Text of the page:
Having talked to people regarding the issue of obesity and prevention, it has become blatantly obvious to me that while prevention through education is important, it can make little headway without the support of policy change. How can we expect mothers to allow their children to run around and play outside if there are no parks and if there were reports of gang violence one street down from their house last week? How can we urge families to stop eating fast food when their neighborhood has a 10-to-1 ratio of fast food restaurants to grocery stores, and when parents are working two jobs just to make rent payments on their apartment?
Basically, the obesity and diabetes epidemic requires a multifaceted approach that addresses the root of the issue – disparities in everything from access to healthy food and healthy spaces to education and access to primary health care.
What has been the most surprising element of your experience as a Schweitzer Fellow so far?
I’ve been extremely surprised at how eager the families and kids I work with are to learn. They participate and are excited about the new vegetables they try and the new exercises they learn. I guess I was expecting more cynicism and resistance; instead, there is so much energy around learning what is best for the family’s wellbeing and how changes can be made.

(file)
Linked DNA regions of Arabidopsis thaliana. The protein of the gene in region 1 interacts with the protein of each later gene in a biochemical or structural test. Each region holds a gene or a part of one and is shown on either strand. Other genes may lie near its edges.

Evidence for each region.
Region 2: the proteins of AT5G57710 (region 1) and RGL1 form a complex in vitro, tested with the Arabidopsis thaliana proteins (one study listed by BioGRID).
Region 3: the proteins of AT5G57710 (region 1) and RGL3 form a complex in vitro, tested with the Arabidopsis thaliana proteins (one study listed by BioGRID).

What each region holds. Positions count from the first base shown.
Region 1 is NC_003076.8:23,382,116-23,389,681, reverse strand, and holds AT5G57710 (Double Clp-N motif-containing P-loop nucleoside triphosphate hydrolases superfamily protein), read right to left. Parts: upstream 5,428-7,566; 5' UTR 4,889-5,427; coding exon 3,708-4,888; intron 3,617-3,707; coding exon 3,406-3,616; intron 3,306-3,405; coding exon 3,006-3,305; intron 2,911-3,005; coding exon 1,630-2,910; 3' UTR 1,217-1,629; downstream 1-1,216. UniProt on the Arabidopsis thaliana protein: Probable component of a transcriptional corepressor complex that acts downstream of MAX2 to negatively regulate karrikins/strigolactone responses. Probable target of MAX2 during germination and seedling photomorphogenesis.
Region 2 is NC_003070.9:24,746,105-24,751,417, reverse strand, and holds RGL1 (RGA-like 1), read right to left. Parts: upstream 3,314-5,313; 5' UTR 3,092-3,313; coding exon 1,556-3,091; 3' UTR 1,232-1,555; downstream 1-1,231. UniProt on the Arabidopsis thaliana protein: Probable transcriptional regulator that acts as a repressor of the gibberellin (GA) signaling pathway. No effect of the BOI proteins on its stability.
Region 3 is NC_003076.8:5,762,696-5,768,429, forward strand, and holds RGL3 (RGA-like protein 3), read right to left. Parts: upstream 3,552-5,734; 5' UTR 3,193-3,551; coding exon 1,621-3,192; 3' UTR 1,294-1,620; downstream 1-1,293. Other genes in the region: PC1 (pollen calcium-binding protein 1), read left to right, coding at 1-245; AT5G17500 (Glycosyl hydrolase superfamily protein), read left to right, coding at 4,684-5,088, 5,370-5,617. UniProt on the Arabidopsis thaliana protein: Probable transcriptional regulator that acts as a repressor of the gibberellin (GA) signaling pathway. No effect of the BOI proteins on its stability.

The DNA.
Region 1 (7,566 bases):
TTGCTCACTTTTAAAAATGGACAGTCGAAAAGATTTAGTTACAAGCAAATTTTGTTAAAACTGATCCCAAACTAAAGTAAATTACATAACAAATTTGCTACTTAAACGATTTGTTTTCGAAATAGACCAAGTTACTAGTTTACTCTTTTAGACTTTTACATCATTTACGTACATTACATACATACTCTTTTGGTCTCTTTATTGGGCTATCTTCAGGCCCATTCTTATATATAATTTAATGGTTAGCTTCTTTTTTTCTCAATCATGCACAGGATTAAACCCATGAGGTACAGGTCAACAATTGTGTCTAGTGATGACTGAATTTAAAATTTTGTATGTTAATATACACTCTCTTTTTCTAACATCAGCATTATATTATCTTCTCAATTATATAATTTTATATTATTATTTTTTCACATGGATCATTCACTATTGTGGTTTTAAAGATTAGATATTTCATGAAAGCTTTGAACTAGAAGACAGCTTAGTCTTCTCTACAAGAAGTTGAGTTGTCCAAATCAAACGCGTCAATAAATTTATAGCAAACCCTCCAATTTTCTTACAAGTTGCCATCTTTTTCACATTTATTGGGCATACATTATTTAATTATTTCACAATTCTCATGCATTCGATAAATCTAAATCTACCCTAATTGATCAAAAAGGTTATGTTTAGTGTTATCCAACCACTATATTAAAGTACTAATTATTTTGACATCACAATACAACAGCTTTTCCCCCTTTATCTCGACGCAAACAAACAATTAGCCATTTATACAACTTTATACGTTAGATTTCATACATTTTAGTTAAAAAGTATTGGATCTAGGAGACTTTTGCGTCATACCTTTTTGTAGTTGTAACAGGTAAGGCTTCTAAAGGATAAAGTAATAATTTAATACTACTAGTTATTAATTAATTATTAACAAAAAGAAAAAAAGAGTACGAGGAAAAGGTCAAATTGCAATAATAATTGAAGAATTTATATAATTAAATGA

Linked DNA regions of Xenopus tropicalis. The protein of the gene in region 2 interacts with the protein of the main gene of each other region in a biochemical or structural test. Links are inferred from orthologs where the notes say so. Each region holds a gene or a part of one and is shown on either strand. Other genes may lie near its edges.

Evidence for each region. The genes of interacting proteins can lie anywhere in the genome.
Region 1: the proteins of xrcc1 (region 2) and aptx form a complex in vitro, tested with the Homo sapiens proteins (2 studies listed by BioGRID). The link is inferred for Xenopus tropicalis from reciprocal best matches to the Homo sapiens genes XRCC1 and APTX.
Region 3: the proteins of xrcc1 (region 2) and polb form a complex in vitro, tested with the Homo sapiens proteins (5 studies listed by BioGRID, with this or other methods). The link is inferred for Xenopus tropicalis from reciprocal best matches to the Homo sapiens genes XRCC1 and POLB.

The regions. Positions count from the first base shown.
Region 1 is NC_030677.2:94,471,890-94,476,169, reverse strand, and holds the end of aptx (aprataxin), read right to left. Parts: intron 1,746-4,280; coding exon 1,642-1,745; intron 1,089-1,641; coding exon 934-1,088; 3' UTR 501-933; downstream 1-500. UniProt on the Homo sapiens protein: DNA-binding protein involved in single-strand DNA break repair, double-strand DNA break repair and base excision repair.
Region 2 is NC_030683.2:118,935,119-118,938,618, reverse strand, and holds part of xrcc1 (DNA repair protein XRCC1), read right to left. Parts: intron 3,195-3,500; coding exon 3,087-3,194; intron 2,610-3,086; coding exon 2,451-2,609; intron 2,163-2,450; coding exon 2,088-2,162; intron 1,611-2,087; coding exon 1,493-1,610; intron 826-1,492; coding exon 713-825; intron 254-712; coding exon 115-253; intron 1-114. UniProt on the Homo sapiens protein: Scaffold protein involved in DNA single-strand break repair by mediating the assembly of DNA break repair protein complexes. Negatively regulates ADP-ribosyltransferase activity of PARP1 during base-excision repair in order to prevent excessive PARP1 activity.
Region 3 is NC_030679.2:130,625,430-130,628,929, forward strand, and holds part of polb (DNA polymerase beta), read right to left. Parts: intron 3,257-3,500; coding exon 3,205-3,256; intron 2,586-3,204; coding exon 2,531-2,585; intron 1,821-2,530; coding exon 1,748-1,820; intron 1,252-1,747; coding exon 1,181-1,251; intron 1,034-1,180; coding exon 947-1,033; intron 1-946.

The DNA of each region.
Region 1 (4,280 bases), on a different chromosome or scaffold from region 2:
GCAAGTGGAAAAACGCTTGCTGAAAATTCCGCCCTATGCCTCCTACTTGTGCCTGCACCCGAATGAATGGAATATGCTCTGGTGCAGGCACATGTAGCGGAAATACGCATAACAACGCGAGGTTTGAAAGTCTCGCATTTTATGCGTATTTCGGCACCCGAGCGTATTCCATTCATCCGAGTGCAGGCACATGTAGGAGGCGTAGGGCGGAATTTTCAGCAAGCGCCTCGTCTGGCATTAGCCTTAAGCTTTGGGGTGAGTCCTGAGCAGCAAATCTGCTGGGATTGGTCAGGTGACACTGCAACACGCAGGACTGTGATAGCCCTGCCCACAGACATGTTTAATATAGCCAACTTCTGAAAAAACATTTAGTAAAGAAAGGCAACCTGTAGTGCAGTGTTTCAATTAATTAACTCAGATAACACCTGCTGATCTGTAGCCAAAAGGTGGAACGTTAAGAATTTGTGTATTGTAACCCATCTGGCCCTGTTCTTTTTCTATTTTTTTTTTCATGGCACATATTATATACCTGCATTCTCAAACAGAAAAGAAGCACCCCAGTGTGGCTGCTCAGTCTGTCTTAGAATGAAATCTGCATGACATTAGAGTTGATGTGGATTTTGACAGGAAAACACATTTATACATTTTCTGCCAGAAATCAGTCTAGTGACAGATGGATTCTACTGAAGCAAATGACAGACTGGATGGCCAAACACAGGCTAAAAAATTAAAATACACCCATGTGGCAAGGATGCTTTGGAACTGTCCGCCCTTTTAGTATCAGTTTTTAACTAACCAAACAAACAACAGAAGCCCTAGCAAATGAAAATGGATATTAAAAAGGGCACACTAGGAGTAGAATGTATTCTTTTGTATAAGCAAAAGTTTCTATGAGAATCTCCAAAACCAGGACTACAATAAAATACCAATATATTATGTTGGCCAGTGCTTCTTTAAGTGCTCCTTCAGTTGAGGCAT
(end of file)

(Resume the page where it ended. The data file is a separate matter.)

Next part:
The kids are excited to learn new skills, like soccer or jump-roping. We do a jump rope tournament as one of the outdoor activities, and I’ll have many of the kids that came into the program not knowing how to jump rope come up to me and tell me they’ve been practicing at home and they’re good now! They don’t give up just because they can’t do something—instead, they make an increased effort to learn and persevere. It’s been a very pleasant surprise!
What does being a Schweitzer Fellow mean to you?
It means being part of a larger community of Fellows who are striving toward the same goals in their professional endeavors—to address the inequalities in healthcare today. The support and mentorship that the Schweitzer Fellowship has offered me has been incredible, and I would like to someday be a mentor to someone in my shoes in the future.
Being a Fellow for Life will serve as a constant reminder of the great things one can accomplish in his or her community if they wish to make a difference. When I feel jaded in the future—and such moments are sure to occur for everyone—I will need only look back on my project and read about the projects of current Fellows to remind me of why I went into medicine in the first place.
Katia Vaisberg is a Schweitzer Fellow in Los Angeles, CA. Click here to read more about the Los Angeles Schweitzer Fellows Program and the Fellows like Vaisberg it supports in creating and carrying out yearlong direct service projects. The work of Fellows like Vaisberg is supported entirely through donations from people like you: to make a tax-deductible gift to The Albert Schweitzer Fellowship in honor of Vaisberg’s efforts to address childhood obesity, click here.
Each week, Beyond Boulders delivers a new installment of “Five Questions for a Fellow” – an interview series with Schweitzer Fellows across the country and in Gabon, Africa who are leading the movement to eliminate health disparities. For an archive of previous “Five Questions for a Fellow” interviews, click here.